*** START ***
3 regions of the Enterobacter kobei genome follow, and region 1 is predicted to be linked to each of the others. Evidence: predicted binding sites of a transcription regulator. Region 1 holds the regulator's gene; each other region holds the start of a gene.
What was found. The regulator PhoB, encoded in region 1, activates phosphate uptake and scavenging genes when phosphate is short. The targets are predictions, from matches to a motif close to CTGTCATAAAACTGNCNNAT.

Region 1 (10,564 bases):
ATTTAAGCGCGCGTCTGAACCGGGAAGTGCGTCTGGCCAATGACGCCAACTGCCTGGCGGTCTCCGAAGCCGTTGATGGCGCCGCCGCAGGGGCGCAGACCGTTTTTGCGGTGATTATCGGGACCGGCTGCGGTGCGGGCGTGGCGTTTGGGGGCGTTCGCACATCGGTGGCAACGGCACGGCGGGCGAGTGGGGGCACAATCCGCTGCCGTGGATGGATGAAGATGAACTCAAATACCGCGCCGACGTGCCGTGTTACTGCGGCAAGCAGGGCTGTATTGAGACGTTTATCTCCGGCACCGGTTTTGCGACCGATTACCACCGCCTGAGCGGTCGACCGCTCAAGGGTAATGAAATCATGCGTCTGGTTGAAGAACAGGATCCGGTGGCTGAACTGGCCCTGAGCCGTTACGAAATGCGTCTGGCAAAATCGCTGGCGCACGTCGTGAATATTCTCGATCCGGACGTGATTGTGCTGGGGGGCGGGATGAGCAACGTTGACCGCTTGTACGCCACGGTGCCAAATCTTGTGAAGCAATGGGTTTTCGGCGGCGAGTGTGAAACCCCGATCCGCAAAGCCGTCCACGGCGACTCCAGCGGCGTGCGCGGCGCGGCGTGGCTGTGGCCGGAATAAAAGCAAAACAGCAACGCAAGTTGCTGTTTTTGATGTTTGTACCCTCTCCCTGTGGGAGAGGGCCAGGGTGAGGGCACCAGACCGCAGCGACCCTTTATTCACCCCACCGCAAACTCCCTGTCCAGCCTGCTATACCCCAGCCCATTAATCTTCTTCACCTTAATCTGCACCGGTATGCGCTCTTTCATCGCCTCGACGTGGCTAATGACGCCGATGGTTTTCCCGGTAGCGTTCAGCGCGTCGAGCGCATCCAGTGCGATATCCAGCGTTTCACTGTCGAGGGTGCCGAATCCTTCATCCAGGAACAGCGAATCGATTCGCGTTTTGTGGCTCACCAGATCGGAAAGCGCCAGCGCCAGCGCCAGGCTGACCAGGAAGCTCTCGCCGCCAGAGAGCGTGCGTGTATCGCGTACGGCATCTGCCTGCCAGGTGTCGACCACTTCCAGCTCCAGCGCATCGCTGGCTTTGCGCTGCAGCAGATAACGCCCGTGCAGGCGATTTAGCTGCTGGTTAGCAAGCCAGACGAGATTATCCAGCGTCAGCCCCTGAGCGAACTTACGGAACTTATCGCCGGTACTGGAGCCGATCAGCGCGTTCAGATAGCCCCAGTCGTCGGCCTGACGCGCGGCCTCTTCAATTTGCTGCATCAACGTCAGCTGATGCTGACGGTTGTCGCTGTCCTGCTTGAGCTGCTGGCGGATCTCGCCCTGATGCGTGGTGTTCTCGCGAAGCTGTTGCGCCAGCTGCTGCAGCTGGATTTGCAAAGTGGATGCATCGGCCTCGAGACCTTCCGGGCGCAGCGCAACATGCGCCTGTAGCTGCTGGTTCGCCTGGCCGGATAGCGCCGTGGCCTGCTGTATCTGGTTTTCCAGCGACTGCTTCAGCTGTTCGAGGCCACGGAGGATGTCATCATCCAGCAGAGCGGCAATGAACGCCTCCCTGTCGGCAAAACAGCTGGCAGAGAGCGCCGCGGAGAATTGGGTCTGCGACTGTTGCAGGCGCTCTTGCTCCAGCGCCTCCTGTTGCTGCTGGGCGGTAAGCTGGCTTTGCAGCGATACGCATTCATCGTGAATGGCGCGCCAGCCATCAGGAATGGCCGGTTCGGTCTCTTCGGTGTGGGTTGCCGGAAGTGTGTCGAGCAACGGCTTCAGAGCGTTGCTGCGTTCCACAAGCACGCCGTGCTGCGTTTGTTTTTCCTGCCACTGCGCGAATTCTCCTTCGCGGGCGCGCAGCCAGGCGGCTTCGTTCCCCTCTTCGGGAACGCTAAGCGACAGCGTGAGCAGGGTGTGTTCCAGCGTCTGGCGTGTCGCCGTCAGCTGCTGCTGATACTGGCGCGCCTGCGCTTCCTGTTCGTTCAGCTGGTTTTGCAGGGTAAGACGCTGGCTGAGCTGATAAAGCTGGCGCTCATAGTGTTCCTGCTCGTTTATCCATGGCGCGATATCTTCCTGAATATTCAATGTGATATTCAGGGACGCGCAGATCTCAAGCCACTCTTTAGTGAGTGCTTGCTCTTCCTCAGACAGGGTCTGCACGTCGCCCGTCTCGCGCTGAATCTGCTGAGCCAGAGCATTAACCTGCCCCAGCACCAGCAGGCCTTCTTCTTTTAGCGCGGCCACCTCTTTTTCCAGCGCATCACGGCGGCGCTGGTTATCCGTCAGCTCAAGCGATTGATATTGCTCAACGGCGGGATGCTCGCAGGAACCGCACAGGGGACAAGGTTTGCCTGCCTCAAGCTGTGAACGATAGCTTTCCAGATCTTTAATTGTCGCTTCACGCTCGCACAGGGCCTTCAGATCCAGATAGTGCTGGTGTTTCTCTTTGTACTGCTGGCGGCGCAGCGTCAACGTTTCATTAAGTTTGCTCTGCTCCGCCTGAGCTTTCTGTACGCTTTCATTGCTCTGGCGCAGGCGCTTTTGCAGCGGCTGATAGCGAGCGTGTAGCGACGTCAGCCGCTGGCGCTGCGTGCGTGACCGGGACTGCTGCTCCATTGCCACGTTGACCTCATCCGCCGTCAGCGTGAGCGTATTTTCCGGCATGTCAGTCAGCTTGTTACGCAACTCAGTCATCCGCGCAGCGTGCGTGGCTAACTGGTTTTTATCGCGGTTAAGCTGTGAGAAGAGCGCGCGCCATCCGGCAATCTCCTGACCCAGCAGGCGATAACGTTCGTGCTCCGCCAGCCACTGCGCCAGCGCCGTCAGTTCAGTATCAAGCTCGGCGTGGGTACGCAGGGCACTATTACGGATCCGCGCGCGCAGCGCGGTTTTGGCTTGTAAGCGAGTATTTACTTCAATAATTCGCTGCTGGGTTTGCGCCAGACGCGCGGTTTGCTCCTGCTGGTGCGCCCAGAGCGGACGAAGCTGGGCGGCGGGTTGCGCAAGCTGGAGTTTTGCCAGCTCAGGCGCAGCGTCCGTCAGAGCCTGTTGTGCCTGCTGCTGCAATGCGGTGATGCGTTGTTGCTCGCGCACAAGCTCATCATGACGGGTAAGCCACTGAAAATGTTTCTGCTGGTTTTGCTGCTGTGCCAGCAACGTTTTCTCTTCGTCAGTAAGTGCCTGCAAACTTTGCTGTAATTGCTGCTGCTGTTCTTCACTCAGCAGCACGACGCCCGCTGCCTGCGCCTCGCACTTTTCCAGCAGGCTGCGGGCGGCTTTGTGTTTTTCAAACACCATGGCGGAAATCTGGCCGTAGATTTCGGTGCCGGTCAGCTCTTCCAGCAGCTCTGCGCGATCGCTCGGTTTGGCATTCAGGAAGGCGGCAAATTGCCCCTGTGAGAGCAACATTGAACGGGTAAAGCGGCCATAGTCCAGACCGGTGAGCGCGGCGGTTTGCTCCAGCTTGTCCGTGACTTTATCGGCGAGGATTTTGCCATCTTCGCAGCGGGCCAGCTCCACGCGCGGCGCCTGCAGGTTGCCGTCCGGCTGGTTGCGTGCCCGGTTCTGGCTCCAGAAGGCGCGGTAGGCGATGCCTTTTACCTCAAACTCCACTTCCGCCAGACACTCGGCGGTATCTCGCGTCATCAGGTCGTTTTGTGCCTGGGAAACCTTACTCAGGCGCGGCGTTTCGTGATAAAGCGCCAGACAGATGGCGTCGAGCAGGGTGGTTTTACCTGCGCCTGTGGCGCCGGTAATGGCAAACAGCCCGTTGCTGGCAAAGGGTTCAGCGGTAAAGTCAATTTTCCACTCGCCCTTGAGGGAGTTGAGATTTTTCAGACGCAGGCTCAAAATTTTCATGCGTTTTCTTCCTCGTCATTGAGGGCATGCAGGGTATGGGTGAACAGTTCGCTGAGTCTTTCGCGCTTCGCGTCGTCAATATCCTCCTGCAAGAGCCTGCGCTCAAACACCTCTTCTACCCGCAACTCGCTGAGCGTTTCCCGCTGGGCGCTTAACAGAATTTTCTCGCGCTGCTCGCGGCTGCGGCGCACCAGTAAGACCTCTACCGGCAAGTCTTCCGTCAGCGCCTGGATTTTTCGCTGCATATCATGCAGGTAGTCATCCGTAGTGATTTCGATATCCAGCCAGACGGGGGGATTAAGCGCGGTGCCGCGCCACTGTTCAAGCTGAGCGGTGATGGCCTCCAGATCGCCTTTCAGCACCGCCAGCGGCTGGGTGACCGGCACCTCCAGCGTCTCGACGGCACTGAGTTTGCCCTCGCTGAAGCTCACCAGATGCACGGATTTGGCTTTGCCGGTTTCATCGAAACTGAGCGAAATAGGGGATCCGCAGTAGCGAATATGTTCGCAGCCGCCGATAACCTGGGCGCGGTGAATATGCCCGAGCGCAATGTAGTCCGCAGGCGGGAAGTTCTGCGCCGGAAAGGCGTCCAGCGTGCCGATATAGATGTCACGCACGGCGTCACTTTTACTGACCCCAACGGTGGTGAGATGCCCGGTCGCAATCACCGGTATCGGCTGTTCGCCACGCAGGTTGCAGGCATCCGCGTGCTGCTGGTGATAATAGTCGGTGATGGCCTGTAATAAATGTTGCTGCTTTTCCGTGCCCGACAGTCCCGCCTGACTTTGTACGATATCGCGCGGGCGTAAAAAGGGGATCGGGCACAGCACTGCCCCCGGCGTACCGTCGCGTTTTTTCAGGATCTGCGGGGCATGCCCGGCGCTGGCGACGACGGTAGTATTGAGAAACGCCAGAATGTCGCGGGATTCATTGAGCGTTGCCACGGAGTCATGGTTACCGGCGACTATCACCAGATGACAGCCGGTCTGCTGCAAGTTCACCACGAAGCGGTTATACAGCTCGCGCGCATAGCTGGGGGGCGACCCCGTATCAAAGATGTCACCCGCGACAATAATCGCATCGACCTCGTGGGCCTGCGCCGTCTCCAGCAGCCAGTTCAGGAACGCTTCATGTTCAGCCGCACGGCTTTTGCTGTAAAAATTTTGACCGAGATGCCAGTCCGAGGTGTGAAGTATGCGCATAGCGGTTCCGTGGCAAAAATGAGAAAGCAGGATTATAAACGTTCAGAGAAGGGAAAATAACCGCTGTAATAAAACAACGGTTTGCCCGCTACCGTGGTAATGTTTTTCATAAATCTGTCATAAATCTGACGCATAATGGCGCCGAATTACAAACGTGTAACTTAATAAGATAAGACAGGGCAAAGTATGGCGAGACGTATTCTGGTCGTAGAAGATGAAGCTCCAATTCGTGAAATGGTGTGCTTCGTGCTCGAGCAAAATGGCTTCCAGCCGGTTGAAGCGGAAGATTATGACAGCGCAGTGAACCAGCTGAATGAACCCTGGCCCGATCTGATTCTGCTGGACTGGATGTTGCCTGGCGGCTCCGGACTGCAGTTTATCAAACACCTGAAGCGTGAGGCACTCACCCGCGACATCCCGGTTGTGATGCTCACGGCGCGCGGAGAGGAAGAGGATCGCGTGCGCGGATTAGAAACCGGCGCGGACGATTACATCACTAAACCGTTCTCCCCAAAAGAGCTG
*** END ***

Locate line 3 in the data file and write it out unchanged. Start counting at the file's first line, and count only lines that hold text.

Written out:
Region 1 (10,564 bases):